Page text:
As Donald Trump wreaks havoc with investor sentiment, Roger J Kerr ponders the value of investing in corporate … –

By Roger J Kerr

It “goes with the territory” that as advisors to companies on currency and interest rate risks we are often asked for our view on personal financial and investment matters from the corporate people we deal with.

Typically the question is either “when do I buy my US dollars for the upcoming overseas holiday?” or “when and for how long do I fix the interest rate on my home mortgage?”

Providing personal financial and investment advice is not our game, so we politely decline to provide specific advice.

However, a question from a South Island client recently on investment options for the family funds in the fixed interest arena posed an interesting dilemma.

Sick of receiving 3% from bank deposits, the question was raised as to whether it was a good time or not to invest into a local fixed interest managed fund.

Fixed interest managed funds produced quite spectacular returns for investors a few years back when long-term market interest rates were plummeting after the GFC and marked-to-market revaluation gains on the bonds held were always positive.

However, today if the view is that long-term interest rates are not going to reduce any further and there is a significant risk that our Government and Corporate Bond yields will move higher through following the US 10-year Treasury Bond yields higher, then investing in a fixed interest fund at this time may not be a very smart idea (i.e. negative returns through marked-to-market revaluation losses as yields move upward – bond prices downwards).

The fixed interest fund managers may be shortening-up the duration of their portfolios to minimise the impact of rising interest rates, however the future yield returns still do not seem that attractive.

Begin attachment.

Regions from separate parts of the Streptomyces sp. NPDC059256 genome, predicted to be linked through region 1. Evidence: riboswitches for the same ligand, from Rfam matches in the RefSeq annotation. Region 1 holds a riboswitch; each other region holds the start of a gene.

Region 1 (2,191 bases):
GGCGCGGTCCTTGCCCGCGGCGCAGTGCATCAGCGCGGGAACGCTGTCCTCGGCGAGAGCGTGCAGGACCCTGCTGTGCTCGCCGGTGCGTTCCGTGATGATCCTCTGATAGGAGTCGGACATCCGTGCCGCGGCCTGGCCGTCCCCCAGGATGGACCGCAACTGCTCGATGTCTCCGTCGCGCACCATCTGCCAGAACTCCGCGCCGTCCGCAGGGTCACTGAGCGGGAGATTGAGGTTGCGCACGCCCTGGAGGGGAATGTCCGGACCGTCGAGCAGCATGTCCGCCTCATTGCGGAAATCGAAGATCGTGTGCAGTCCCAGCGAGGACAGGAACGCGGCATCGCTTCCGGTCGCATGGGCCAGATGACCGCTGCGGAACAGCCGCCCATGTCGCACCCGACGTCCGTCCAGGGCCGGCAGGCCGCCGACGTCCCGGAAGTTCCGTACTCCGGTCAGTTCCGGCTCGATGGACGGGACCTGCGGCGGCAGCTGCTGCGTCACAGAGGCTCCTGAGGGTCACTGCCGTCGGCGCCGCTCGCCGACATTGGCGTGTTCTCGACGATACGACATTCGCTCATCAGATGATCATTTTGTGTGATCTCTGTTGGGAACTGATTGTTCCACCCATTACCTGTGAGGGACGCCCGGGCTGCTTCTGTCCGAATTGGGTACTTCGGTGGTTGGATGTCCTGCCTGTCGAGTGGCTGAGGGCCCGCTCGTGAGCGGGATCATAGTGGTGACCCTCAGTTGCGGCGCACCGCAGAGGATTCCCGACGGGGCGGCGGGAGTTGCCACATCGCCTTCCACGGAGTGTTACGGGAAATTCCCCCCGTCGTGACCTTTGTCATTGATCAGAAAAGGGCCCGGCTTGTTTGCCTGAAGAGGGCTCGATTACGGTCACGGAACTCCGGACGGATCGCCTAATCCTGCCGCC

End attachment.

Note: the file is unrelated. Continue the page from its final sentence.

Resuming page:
To make their fixed interest funds more attractive from a return perspective in this interest rate market environment, some local fund managers offer a hybrid fund of say 60% bonds and 40% equities (largely comprising dividend yield stocks).

The issue for the conservative South Island family investing their money is do they want to take on equity market risk at this time.

The wildcard that is President Donald Trump is causing havoc with investor sentiment.

When the value of the hybrid fund can go south (thus negative returns) from a Wall Street melt-down, it does not really fit the risk/return criteria wanted from investing in fixed interest securities.

Of course, these hybrid funds have enjoyed great returns over recent years as the equity component has performed very well. No guarantee that these positive returns will continue if a major correction downwards in equity markets is closer today than at any time in recent years.

The alternative fixed interest investment to bank deposits is local corporate bonds. They provide an enhanced yield return over and above NZ Government Bond yields.

The interest rate margin (or credit spread) above the Government bond or swap interest rate curve depends on the term of the bonds and credit rating of the corporate issuer.

The difference for an individual investing in a corporate bond, as opposed to a bond fund, is that the investment is made on a “hold to maturity” basis i.e. no marked-to-market revaluation gains or losses to worry about.

The investor just needs to know that if they want to withdraw the funds early before the maturity date of the bond, there is an interest rate risk if market interest rates have increased from the time of investment until redemption date i.e. a revaluation loss. “Holding to maturity”, means exactly that, otherwise the risk profile changes.

However, investing $50,000 or $100,000 in a corporate bond is not quite as simple as buying your overseas holiday, travel insurance and US dollars on-line from your laptop, iPad or iPhone. Corporate bond investors need to go through a stockbroking firm as described here.

Most corporate bonds are listed on the NZDX market. Right now Investore Property Limited is offering a new issue of 4.40% pa for a six-year bond. Investing into existing bonds traded on the secondary market is also possible. A Fonterra bond with five years to maturity is offering 3.60% pa.

It cannot be too far away until some bright spark marries up corporate bond issuers and retail investors so that they can borrow and lend to each other through a click of a button.

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Roger J Kerr contracts to PwC in the treasury advisory area. He specialises in fixed interest securities and is a commentator on economics and markets.

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